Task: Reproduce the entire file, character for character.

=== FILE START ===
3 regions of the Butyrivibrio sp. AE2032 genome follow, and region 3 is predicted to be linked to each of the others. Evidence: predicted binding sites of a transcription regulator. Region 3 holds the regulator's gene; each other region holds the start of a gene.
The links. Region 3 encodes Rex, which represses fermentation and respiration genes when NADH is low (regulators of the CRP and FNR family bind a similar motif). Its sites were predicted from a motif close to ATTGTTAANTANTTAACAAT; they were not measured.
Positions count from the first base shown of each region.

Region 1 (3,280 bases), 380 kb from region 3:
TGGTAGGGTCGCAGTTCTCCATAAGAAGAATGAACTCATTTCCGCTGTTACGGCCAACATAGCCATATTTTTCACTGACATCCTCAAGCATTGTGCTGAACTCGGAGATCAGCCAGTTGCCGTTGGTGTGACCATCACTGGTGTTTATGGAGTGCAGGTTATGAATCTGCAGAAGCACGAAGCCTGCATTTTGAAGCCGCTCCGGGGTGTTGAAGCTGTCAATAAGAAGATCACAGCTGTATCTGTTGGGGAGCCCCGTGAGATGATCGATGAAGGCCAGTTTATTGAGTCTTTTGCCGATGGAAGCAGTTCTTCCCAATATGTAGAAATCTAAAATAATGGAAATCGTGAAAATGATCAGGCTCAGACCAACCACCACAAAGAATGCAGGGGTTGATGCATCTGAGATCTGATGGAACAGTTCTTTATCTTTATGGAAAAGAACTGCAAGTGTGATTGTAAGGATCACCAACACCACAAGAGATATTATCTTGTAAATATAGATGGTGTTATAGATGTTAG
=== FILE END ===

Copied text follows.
3 regions of the Butyrivibrio sp. AE2032 genome follow, and region 3 is predicted to be linked to each of the others. Evidence: predicted binding sites of a transcription regulator. Region 3 holds the regulator's gene; each other region holds the start of a gene.
The links. Region 3 encodes Rex, which represses fermentation and respiration genes when NADH is low (regulators of the CRP and FNR family bind a similar motif). Its sites were predicted from a motif close to ATTGTTAANTANTTAACAAT; they were not measured.
Positions count from the first base shown of each region.

Region 1 (3,280 bases), 380 kb from region 3:
TGGTAGGGTCGCAGTTCTCCATAAGAAGAATGAACTCATTTCCGCTGTTACGGCCAACATAGCCATATTTTTCACTGACATCCTCAAGCATTGTGCTGAACTCGGAGATCAGCCAGTTGCCGTTGGTGTGACCATCACTGGTGTTTATGGAGTGCAGGTTATGAATCTGCAGAAGCACGAAGCCTGCATTTTGAAGCCGCTCCGGGGTGTTGAAGCTGTCAATAAGAAGATCACAGCTGTATCTGTTGGGGAGCCCCGTGAGATGATCGATGAAGGCCAGTTTATTGAGTCTTTTGCCGATGGAAGCAGTTCTTCCCAATATGTAGAAATCTAAAATAATGGAAATCGTGAAAATGATCAGGCTCAGACCAACCACCACAAAGAATGCAGGGGTTGATGCATCTGAGATCTGATGGAACAGTTCTTTATCTTTATGGAAAAGAACTGCAAGTGTGATTGTAAGGATCACCAACACCACAAGAGATATTATCTTGTAAATATAGATGGTGTTATAGATGTTAG